|Publication number||US4233388 A|
|Application number||US 06/040,333|
|Publication date||Nov 11, 1980|
|Filing date||May 18, 1979|
|Priority date||May 18, 1979|
|Publication number||040333, 06040333, US 4233388 A, US 4233388A, US-A-4233388, US4233388 A, US4233388A|
|Inventors||Richard F. Bergen, Charles L. Beatty|
|Original Assignee||Xerox Corporation|
|Export Citation||BiBTeX, EndNote, RefMan|
|Patent Citations (3), Referenced by (9), Classifications (14)|
|External Links: USPTO, USPTO Assignment, Espacenet|
This invention relates to electrostatographic imaging systems, and more particularly, to improved developing materials, their manufacture and use.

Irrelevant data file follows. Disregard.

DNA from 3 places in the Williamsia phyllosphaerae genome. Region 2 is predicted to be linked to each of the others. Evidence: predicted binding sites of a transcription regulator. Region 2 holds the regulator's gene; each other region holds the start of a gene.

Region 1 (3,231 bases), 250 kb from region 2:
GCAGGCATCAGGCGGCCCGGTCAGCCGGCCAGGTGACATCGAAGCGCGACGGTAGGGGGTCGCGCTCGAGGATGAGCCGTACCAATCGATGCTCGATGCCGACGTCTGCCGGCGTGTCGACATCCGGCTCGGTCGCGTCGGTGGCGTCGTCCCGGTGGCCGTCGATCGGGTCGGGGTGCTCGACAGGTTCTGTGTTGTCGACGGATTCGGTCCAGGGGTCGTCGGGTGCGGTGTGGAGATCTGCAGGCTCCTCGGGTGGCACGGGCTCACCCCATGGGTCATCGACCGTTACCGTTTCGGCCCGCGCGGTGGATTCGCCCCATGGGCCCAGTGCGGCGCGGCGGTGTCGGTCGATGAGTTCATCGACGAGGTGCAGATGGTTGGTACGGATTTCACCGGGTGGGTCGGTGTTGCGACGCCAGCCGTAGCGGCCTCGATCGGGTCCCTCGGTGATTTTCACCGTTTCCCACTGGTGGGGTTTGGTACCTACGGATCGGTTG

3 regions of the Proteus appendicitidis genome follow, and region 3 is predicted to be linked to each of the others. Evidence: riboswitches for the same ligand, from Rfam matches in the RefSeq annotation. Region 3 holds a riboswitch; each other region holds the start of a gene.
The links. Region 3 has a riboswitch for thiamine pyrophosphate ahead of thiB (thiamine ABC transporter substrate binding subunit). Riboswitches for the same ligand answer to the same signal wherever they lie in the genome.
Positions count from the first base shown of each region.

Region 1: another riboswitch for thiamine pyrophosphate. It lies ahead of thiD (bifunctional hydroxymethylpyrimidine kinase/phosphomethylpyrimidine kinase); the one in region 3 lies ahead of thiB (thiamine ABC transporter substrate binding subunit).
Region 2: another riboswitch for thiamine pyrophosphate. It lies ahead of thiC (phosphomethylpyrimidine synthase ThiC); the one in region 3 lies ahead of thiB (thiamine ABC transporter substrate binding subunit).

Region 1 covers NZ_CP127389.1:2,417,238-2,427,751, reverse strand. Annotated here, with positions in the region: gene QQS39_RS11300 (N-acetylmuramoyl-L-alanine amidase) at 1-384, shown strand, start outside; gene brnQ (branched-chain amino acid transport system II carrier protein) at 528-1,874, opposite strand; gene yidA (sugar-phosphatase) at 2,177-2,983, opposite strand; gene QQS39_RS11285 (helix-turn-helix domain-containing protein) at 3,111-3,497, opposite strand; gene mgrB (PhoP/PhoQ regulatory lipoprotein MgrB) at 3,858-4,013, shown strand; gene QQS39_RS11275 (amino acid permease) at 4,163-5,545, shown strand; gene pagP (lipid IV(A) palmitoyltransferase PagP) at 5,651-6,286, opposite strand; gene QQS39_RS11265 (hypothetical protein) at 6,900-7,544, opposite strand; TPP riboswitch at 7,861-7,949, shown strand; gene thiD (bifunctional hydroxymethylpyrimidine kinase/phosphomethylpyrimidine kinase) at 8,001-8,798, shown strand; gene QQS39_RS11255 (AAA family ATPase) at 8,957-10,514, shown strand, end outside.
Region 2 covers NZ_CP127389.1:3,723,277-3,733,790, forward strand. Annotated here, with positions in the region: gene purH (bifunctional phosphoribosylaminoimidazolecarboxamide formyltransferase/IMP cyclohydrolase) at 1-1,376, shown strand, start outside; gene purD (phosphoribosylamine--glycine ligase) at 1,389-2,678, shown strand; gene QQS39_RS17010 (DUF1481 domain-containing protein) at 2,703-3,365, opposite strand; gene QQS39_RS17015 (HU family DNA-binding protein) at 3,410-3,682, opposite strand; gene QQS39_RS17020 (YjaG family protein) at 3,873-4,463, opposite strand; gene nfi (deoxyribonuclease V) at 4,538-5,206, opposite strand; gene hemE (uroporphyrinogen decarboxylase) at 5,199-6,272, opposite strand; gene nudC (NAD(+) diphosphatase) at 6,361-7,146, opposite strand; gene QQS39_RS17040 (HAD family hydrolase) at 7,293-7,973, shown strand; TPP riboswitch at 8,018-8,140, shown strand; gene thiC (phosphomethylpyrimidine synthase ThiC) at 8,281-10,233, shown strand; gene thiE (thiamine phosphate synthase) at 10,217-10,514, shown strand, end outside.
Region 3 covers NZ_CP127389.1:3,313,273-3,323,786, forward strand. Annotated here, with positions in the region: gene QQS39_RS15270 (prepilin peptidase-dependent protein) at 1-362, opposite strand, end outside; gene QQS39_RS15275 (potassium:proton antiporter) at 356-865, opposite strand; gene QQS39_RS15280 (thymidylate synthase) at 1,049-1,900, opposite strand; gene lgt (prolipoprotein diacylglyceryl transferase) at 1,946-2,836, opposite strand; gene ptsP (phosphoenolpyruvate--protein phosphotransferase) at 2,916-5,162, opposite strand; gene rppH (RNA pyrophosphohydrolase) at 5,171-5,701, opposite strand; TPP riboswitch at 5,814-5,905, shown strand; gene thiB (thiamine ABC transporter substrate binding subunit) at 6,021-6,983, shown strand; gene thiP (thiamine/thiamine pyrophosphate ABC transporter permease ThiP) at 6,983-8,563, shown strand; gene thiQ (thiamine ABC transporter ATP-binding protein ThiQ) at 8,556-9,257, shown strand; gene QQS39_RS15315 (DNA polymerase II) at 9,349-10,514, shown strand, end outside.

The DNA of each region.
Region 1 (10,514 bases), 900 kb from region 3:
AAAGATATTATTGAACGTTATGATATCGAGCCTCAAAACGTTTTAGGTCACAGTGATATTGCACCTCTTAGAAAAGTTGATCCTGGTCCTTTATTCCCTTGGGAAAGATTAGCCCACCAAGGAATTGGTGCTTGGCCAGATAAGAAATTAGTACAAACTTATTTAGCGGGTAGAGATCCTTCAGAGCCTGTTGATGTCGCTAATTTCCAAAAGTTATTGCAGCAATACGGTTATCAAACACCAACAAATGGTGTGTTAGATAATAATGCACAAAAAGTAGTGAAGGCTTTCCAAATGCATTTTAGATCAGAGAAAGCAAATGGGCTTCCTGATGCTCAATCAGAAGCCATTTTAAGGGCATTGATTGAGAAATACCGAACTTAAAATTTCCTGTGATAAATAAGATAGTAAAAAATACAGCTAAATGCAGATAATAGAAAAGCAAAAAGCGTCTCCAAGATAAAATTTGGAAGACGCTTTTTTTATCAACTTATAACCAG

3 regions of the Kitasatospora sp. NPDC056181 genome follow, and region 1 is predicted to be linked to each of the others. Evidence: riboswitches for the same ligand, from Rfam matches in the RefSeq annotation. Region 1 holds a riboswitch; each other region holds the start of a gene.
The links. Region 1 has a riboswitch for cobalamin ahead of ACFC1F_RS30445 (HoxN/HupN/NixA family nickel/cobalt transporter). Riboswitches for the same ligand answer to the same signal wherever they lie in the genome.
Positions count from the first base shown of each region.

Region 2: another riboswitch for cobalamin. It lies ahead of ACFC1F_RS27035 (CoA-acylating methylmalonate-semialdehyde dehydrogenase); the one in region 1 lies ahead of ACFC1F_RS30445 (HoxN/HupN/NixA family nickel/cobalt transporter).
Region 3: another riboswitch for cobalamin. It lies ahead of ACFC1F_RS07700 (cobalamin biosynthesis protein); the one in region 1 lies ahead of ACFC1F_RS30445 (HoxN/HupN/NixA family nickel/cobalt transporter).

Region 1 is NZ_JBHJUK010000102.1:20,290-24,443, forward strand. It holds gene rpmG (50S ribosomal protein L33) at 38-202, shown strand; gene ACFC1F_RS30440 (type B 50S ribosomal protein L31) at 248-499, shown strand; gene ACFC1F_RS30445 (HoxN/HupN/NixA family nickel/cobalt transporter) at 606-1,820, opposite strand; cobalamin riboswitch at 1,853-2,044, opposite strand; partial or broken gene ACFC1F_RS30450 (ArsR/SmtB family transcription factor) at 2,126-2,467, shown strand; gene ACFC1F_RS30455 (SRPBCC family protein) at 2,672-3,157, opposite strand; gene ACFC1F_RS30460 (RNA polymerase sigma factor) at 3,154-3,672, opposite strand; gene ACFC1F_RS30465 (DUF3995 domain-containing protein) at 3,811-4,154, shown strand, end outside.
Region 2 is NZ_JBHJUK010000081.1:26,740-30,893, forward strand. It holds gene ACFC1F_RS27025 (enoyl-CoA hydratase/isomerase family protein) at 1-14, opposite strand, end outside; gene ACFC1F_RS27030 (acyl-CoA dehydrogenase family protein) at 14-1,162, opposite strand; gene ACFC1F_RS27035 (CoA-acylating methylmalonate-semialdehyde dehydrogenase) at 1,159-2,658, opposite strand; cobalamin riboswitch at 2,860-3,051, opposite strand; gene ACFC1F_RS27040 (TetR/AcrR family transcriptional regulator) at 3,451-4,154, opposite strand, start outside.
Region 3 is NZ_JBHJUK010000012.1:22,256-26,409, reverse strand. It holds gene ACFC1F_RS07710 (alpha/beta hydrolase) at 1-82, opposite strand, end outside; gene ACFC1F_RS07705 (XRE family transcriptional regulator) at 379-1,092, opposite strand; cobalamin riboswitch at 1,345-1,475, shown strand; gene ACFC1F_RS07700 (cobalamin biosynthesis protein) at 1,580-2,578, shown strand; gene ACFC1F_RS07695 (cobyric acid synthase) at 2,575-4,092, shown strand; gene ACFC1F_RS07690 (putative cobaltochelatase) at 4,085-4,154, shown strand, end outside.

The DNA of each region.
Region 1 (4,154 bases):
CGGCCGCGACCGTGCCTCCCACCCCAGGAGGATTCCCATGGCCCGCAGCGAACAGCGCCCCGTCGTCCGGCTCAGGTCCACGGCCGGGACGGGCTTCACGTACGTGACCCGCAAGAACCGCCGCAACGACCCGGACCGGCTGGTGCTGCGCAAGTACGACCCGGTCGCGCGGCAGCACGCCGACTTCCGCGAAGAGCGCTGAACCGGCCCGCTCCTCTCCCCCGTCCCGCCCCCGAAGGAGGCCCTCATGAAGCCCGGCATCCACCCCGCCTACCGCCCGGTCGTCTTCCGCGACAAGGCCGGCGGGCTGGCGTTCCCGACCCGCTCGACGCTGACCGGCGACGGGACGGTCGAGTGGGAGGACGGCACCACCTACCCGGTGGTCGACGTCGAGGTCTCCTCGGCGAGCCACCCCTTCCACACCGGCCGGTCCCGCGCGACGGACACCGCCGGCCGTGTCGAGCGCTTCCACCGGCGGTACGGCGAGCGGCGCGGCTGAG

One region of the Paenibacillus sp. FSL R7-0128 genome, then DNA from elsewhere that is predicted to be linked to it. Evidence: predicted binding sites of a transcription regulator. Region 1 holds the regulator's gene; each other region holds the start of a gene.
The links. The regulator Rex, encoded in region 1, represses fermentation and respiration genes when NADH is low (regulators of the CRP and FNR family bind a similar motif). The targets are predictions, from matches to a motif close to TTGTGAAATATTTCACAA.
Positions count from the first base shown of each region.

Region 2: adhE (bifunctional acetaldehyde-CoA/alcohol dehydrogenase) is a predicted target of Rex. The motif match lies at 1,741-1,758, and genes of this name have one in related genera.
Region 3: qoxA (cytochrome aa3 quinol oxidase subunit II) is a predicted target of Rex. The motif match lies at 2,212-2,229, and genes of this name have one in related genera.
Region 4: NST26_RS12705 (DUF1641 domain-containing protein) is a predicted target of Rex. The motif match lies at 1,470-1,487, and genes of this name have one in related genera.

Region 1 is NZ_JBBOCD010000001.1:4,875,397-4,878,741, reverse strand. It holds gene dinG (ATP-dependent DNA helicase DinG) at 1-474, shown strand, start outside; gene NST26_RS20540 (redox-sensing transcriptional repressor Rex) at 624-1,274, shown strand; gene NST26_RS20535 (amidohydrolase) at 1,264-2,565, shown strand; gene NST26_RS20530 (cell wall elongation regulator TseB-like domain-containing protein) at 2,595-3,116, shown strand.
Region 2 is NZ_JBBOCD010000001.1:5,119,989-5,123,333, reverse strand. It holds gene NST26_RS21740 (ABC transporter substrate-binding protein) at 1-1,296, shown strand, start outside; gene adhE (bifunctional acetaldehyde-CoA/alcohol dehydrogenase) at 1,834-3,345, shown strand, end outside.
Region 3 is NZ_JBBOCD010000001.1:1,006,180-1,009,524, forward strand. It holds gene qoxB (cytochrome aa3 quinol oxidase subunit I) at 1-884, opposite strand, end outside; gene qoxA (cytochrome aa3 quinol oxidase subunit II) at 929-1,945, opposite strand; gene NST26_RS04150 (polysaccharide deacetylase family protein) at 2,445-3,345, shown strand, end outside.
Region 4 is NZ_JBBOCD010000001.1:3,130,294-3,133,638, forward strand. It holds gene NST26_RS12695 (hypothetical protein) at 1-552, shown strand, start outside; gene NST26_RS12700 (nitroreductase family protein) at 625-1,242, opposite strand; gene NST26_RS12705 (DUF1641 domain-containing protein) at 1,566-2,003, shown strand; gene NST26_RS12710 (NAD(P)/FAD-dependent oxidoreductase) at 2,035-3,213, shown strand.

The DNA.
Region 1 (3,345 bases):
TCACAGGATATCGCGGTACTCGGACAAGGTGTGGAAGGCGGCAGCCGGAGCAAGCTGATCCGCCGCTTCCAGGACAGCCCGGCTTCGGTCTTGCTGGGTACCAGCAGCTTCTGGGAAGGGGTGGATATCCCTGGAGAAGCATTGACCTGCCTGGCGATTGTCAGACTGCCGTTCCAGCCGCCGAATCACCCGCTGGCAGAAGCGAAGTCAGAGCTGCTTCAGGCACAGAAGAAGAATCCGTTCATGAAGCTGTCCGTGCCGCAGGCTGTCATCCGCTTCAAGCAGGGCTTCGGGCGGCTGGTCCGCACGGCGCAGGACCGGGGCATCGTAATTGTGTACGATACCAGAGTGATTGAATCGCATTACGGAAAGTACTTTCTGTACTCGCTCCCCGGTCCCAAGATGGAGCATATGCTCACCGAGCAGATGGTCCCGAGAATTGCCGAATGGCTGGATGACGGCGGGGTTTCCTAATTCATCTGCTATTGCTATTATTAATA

The formation and development of images on the surface of photoconductive materials by electrostatic means is well known. The basic xerographic process, as taught by C. F. Carlson in U.S. Pat. No. 2,297,691, involves placing a uniform electrostatic charge on a photoconductive insulating layer, exposing the layer to a light and shadow image to dissipate the charge on the areas of the layer exposed to the light and developing the resulting latent electrostatic image by depositing on the image of finely divided electroscopic material referred to in the art as "toner". The toner will normally be attracted to those areas of the layer which retain a charge, thereby forming a toner image corresponding to the latent electrostatic image. This powder image may then be transferred to a support surface such as paper. The transferred image may subsequently be permanently affixed to the support surface as by heat. Instead of latent image formation by uniformly charging the photoconductive layer and then exposing the layer to a light and shadow image, one may form the latent image by directly charging the layer in image configuration. The powder image may be fixed to the photoconductive layer if elimination of the powder image transfer step is desired. Other suitable fixing means such as solvent or overcoating treatment may be substituted for the foregoing heat fixing steps.